Tibetan Buddhist Meditation Instructions

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    I will give you what advice I can about meditation.

    All profound types of meditation have their origins in eastern religions. The religions

    (of which I'm aware) which have at least fairly deep methods of meditation are

    Buddhism, Jainism, Hinduism, Taoism, and Sufism. Hinduism, Taoism, and Sufismbelieve in either a god or an underlying, absolute essence of the universe, whereas

    Buddhism and Jainism do not. These two religions believe in the innate power and

    goodness of every being's mind, and meditation is the way to progressively actualize this.

    Since Buddhism (specifically, Tibetan Buddhism) is what I know most about and is

    what I practice regularly, that is what I will discuss here. You can research the others on

    your own.

    Here are some good links about the general theory of Tibetan Buddhist meditation

    (presented in a concise, but down-to-earth way).

    http://mingyur.org/teachings/index.html

    I'd recommend starting by reading these two on this site:http://mingyur.org/teachings/shamatha1.html

    http://mingyur.org/teachings/lovingkindness1.html

    Okay, now let's talk meditation. Like all other things in life, you get out of meditation

    what you put into it. Your motivation for practicing meditation is also very important. In

    the beginning it's certainly fine to simply want to try it out and explore, but hopefully

    after a while, you will want to begin each session with the intention to benefit all livingcreatures (which includes yourself) with your meditation practice.

    Now let's talk about meditation posture. Ancient texts frequently say that the full-lotusposture is best, but I'm not flexible enough to do that. Other good postures are half-lotus,

    quarter-lotus, and the Burmese posture.

    The spine should be as straight as possible while remaining relaxed. Some people place

    their hands folded on top of each other in front them like this man is doing:

    http://www.mro.org/zmm/teachings/meditation.php

    However, in my tradition we simply place our hands on our knees. I find this is simpler

    and gives my torso more support.

    The chin should be tucked in just slightly to straighten the vertebrae in the neck. The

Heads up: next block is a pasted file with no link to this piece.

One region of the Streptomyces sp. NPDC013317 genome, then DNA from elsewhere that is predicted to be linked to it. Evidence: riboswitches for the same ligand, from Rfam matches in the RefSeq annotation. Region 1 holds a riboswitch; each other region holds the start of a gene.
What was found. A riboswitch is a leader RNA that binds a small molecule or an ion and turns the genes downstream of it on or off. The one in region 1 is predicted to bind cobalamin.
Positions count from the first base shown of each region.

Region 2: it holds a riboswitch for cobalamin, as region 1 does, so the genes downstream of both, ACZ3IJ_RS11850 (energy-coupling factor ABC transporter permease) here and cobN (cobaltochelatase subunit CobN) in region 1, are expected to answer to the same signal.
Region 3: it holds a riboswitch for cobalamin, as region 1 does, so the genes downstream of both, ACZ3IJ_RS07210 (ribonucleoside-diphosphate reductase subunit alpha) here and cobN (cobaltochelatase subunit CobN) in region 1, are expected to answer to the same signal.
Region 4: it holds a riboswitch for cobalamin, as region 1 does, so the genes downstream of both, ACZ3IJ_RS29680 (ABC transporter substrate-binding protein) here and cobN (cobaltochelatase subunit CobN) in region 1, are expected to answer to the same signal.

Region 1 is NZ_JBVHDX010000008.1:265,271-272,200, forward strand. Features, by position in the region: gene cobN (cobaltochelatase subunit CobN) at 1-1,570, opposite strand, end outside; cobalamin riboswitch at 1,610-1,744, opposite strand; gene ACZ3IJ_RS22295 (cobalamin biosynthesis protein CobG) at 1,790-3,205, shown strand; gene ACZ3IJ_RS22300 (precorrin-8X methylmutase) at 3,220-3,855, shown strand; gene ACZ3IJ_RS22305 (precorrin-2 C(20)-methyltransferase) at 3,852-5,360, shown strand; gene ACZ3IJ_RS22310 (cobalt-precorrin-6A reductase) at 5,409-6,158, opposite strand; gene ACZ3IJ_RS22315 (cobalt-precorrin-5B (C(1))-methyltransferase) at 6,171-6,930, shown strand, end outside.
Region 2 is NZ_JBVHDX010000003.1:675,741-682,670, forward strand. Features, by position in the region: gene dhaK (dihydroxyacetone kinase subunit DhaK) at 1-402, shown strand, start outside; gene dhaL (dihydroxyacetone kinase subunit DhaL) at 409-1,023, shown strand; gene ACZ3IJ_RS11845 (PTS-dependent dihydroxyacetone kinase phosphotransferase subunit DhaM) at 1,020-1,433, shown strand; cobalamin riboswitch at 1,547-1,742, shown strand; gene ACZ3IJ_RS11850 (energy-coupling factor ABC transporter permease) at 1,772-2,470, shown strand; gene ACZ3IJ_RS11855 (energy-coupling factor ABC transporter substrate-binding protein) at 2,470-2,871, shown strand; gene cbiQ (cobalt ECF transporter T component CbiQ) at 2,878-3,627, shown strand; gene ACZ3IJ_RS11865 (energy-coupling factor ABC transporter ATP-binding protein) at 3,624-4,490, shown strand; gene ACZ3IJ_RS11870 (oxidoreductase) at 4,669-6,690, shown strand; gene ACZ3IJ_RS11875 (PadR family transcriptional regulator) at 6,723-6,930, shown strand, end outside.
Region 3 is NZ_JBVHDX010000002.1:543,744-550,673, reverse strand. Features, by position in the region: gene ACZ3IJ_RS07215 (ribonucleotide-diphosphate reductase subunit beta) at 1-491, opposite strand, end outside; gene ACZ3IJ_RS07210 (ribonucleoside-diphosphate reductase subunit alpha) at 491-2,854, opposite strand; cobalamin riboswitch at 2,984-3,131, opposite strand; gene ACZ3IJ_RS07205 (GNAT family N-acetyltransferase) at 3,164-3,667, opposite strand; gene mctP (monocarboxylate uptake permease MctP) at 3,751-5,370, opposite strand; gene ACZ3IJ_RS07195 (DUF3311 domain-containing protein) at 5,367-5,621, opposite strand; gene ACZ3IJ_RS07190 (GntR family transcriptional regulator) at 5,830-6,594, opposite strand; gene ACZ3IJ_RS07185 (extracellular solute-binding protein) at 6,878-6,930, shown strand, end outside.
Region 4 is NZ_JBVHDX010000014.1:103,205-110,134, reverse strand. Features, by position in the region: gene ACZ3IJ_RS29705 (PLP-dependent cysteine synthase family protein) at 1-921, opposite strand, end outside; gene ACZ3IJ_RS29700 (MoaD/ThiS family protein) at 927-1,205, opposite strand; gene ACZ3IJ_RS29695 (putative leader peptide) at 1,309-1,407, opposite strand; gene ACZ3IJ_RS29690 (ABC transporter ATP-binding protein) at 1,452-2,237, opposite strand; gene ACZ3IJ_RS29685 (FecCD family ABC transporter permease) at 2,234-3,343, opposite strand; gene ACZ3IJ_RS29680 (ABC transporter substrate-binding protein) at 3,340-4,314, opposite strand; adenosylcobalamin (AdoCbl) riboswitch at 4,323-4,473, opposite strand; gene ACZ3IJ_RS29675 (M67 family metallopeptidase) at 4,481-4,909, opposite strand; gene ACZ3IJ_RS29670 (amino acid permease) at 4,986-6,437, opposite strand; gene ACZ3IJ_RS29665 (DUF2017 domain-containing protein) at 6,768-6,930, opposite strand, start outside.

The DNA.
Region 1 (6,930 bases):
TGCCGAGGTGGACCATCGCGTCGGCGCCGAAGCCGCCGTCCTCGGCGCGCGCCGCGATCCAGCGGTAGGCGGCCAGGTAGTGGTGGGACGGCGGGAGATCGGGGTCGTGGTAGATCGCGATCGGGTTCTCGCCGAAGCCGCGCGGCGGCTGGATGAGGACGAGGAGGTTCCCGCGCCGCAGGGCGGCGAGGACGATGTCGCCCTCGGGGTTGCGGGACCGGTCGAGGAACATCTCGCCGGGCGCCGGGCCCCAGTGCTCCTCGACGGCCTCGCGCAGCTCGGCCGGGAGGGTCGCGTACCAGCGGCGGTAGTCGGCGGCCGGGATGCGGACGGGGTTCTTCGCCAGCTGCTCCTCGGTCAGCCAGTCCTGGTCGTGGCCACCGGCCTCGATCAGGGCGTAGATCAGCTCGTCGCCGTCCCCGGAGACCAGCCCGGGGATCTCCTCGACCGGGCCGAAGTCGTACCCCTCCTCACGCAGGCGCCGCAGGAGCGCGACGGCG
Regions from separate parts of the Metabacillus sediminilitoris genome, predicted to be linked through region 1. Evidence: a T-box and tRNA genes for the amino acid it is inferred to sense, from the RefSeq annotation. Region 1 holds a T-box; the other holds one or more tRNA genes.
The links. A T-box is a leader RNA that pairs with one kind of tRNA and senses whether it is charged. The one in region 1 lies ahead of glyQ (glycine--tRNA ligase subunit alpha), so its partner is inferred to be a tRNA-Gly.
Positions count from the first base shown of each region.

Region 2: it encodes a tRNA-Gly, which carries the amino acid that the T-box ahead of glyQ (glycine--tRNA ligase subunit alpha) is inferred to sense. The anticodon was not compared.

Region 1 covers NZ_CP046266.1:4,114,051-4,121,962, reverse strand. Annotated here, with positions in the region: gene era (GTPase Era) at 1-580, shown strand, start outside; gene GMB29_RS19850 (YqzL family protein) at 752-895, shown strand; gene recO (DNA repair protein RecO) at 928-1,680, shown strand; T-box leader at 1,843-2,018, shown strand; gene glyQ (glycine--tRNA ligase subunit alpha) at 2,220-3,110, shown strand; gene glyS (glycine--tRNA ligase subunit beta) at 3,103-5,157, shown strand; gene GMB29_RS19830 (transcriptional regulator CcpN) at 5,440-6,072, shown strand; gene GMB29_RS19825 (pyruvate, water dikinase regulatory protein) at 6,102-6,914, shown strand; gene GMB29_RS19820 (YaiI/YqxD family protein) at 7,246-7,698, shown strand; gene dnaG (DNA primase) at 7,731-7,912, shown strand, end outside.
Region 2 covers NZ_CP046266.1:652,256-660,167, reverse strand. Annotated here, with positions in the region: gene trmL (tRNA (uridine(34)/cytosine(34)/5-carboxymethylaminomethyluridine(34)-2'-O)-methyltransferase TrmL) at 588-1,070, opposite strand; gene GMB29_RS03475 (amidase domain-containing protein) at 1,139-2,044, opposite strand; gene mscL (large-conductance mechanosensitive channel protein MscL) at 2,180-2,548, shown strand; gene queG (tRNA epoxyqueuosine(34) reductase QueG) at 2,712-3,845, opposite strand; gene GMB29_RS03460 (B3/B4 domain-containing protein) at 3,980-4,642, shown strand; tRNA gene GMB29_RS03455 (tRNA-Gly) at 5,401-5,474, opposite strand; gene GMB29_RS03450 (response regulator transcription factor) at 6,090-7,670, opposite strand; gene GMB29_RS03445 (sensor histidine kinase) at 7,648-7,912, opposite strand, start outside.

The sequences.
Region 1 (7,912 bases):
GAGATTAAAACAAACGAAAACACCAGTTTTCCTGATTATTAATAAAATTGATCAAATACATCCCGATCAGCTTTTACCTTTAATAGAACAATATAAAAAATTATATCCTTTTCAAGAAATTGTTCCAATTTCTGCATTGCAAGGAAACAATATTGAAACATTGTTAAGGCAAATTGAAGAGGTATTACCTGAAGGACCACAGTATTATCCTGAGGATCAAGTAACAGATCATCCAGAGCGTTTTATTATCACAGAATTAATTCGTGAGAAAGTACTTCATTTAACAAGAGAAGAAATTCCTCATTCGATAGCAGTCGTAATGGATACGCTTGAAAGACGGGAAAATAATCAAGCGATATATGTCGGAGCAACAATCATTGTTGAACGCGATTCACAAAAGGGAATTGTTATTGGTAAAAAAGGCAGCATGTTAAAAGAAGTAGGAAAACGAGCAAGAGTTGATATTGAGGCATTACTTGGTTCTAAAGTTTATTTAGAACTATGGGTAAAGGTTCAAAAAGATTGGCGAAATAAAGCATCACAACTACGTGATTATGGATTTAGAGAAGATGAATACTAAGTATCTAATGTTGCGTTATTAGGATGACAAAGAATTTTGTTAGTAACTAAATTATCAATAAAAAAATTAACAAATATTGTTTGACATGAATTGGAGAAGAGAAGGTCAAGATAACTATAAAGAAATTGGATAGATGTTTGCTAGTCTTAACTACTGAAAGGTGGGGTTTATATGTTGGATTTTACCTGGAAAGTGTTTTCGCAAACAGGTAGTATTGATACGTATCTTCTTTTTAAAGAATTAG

chest should be raised a bit and the shoulders should be drawn back.

    Your eyes should look down at a point on the floor about 2 meters in front of you, but

    leave your eyes relaxed and unfocused.

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    Your lips should be closed, but your jaw should be relaxed so that your teeth don't touch.

    You should place the tip of your tongue just behind your front upper teeth on your palate.

    My lama once said that if you find the right spot, the saliva will be automaticallyredirected down your throat so you won't have to swallow. However, if you need to

    swallow periodically, that's fine. Don't stress too much about posture details. Relax.

    Unless I explicitly state otherwise, all breathing is done through the nose.

    Now here is a preliminary exercise to do before meditating (or whenever you feel like itthroughout the day) to purify the energies in your body:

    Do this 3 times:

    -Exhale somewhat forcefully and completely (it takes about 3 seconds) while

    visualizing that you are exhaling all the negative energies which cause sickness and otherproblems.

    -Inhale slowly but completely (this will me much slower than the exhalation was) and

    visualize that you are filling up with the positive, pure, healing energy of all Buddhas and

    wise beings.

    All Buddhist meditation starts with Shamatha (Tibetan: Shinay). This is calmingmeditation which is the basis of all others.

    Here is a very simple version of Shinay (calming meditation) which my lama taught me:-When you exhale, feel yourself relaxing and dissolving more and more.

    -When you inhale, just rest and do absolutely nothing.

    -If you notice a thought of yours, just think "thought" and go back to focusing on your

    exhalations as described above.-Similarly, if you hear something, just think "sound" and go back to focusing on your

    exhalations as described above. If seeing something, "sight," etc.

    Don't fight your thoughts just be aware of them.